still working in low-wage, traditionally
female-dominated professions and
are the most likely to live in poverty.
In 2005, Montana families receiving
Temporary Assistance to Needy
Families (TANF) received an average
of $424 per month for a family of
three. Contrary to popular belief,
Montana families are not "getting rich
off the system."



This topic was particularly heated
when the Nevada Associated Press
pointed out that for every dollar a
man made in Montana a woman
earned 67 cents. At the request of
ICCW, Chief Economist Brad El-
dredge of the MT Dept of Labor and
Industry's Research and Analysis
Bureau presented a brown bag work-
shop in 2006 on the gender wage gap
in MT vs the US. One particular slide
in the power point was particularly
telling of the unpaid 'workload'
women shoulder. Slide: American
Time Use Survey results:



54% of women and 1 9% of men did
housework; 66% of women and 35%
of men did food preparation for the
family; in a household with children
under 6, women provided an average
of 2.7 hours of childcare versus 1 .2
for men; and married men spent 5. 1
hours for leisure (recreation) versus
a woman's 4.5, which included shop-
ping for the family.
To learn more about the state govern-
ment wage gap read the March 2006
edition of the Economy at a Glance
http.l/www. ourfactsyourfuture. org/?
PAGEID=67&SUBID= 1 39



"You won't
skid if you stay
in a rut"
-Kin Hubbard



But today, I am still just a bill...



The 2007 Legislative Session is
underway. The ICCW is moni-
toring an extensive list of bills
that are of interest to women
and their families. Sixteen bills
have been introduced, of which
I I hearings have been sched-
uled and 9 have been held.
One bill was passed by a Senate
committee as amended and one
has been tabled by a House



committee. There are still 28
bills that are in the draft stage
that have not been introduced
with one that is probably
"dead."

If anyone would like to be
added to ICCW's Preference
list to receive hearing notices
or a printout of the latest status
of bills, please contact Jeri



Duran at (406) 444-5809 or
[email protected]




ICCW



Interagency Committee for Change by Women



ICCW
Helena, MT
59624

Phone:406-444-1520

Fax:406-444-1394

E-mail: [email protected]



Meeting Schedule for 06-07



Jan 18
Feb 15
Mar 15
Apr 19
May 17
June 21



30-3:00 Library, Grizzly Rm
30-3:00 Mitchell, Rm 136
30-3:00 Library, Grizzly Rm
30-3:00 Mitchell, Rm 136
30-3:00 Library, Grizzly Rm
30-3:00 Walt Sullivan, 1st fir



Creating positive change for all state employees

by promoting the full participation of women in

state government.



To learn more about women's organizations in

Montana making a difference visit

www.wfmontana.org




Paint The Town Pink 5th Annual Event



Florence Crittenton, a 100-year old
Helena based non-profit, relies heavily
on volunteers and financial donations
to provide a therapeutic residential
home for young pregnant women and
their babies.

The theme of the fifth annual Paint
the Town Pink event is Fire and
Ice which promises to warm your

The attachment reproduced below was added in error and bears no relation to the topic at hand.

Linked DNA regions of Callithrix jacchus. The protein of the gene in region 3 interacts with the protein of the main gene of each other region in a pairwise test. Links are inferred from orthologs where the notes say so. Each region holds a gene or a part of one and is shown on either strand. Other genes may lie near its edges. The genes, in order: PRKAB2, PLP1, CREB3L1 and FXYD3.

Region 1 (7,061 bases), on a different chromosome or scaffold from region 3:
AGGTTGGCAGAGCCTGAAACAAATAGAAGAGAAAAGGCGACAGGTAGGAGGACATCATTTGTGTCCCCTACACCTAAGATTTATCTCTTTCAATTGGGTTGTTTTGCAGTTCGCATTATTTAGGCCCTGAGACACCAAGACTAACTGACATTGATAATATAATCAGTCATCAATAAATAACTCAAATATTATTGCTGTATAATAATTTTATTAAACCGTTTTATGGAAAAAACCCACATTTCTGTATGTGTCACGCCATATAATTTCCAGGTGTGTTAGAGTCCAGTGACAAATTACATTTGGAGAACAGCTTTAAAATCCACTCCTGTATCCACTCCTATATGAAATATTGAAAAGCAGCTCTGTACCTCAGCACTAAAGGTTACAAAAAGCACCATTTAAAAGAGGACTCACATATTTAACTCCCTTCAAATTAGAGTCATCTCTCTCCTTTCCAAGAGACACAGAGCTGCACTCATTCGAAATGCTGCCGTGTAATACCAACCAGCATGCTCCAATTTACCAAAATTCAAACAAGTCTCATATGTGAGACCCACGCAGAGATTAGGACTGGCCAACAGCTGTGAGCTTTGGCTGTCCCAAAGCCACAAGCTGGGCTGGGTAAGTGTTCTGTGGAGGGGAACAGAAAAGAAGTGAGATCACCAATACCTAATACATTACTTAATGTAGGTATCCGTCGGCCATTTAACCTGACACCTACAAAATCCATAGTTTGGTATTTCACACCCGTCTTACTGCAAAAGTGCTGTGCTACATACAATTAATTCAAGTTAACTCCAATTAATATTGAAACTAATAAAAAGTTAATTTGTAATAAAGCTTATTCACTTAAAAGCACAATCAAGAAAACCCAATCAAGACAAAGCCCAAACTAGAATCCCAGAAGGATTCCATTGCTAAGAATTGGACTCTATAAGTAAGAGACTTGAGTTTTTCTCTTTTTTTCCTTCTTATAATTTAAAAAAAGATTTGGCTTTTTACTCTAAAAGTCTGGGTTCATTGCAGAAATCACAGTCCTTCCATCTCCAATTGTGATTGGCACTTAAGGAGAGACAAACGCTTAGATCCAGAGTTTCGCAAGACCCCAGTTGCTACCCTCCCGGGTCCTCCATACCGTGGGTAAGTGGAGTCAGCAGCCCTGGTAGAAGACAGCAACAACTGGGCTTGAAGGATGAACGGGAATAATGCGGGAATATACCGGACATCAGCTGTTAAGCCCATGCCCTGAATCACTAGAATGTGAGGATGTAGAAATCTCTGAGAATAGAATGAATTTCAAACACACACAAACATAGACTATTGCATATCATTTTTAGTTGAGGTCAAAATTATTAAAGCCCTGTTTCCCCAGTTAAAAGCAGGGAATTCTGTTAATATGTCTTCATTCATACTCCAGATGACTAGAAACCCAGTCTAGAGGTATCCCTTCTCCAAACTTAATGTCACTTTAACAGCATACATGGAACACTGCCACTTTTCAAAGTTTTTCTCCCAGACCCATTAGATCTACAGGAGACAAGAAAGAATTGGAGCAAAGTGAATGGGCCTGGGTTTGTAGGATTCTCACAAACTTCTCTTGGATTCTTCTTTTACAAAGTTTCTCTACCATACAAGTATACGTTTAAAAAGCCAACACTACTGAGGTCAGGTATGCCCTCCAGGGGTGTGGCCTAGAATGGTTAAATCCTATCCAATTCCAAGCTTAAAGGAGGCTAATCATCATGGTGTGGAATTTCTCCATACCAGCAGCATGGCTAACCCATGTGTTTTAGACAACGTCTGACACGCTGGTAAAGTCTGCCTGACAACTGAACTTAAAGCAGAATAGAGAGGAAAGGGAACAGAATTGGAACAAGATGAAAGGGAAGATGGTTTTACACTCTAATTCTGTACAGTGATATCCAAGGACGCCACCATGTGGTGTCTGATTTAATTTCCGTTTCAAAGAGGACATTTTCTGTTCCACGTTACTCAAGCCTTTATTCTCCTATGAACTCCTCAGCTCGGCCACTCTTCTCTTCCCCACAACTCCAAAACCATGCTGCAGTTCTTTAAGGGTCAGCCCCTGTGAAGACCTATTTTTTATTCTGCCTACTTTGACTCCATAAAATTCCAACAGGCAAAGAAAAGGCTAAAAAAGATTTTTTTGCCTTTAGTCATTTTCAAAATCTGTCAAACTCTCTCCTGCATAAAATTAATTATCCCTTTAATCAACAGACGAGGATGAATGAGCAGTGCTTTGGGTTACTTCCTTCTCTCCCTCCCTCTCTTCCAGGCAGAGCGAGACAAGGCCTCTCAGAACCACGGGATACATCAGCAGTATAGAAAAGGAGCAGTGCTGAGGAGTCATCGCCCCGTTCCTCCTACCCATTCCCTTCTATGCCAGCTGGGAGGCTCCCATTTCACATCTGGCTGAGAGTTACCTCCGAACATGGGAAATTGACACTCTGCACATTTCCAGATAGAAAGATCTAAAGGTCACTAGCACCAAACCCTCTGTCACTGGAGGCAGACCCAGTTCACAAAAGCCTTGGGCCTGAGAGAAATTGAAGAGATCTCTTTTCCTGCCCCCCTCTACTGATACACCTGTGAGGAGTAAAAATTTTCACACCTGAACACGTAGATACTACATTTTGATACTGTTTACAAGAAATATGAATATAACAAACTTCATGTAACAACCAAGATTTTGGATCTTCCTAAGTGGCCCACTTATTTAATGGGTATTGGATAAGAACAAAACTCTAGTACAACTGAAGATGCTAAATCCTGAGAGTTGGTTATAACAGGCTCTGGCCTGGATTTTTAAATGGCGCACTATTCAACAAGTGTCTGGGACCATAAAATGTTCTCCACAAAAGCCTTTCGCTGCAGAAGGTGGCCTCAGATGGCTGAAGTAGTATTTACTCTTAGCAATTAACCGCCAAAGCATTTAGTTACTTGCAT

heart and take your breath away. The
event will take place at the Best
Western Helena Great Northern
Hotel on February 3, 5:30pm —
midnight, and includes live and silent
auction packages, dinner and dancing
to the Carousel Band.
Auction items include:
Weekend for 4 in the Willamette
Valley - Oregon's premier Wine Area,
including a Hot Air balloon ride and
breakfast in a vineyard; Palm Springs
Skins Pro Tour trip for 2; Never run
dry with the Ultimate Wine Cellar;
The Mans Package - 50" plasma screen
tv, leather recliner and a fridge full of
beer!; Fly fish the Missouri river; Origi-



nal art pieces; Spa day for 8 friends;
Salmon River Whitewater Rafting Trip
... plus themed dinners, artwork and
incredible silent auction packages.
Tickets are available at Haute
Headz Salon, Finstads Carpet One,
Leslies Hallmark, American Federal
Savings Bank and Expresso Nirvana.
The Great Northern Towncenter is
literally painting the town Pink! Busi-
nesses are supporting the fundraising
efforts by contributing a percentage of
sales to the
home during
the month
of January.
Please pa-
tronize
these busi-
nesses and




Send stories or leads to
[email protected]



thank them for supporting Florence
Crittenton.

To reserve your place at this year's
Pink contact the reservation hotline of
949-5020. If you are unable to at-
tend, consider buying a raffle
ticket for a fantastic trip for four to
Carmel in California, including airfares,
3 nights in a celebrity hotel and $500
each to spend on shopping, spa treat-
ments or to golf Pebble Beach.
Or consider volunteering your
time, which is equally as valuable.
There are a wide range of volunteering
opportunities from decorating to the
clean up operation! For more infor-
mation call Chelsea Fagen at 43 1 -4493.
Financial donations are greatly appreci-
ated. Monetary donations should be
mailed to Florence Crittenton, 901
North Harris, Helena, MT 59601 or
donate online at
www.florencecrittenton.org .

Together we can change the future ...
two lives at a time.


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Online LibraryMontana Historical SocietyMontana post [electronic resource] (Volume 2005 Sum) → online text (page 1 of 1)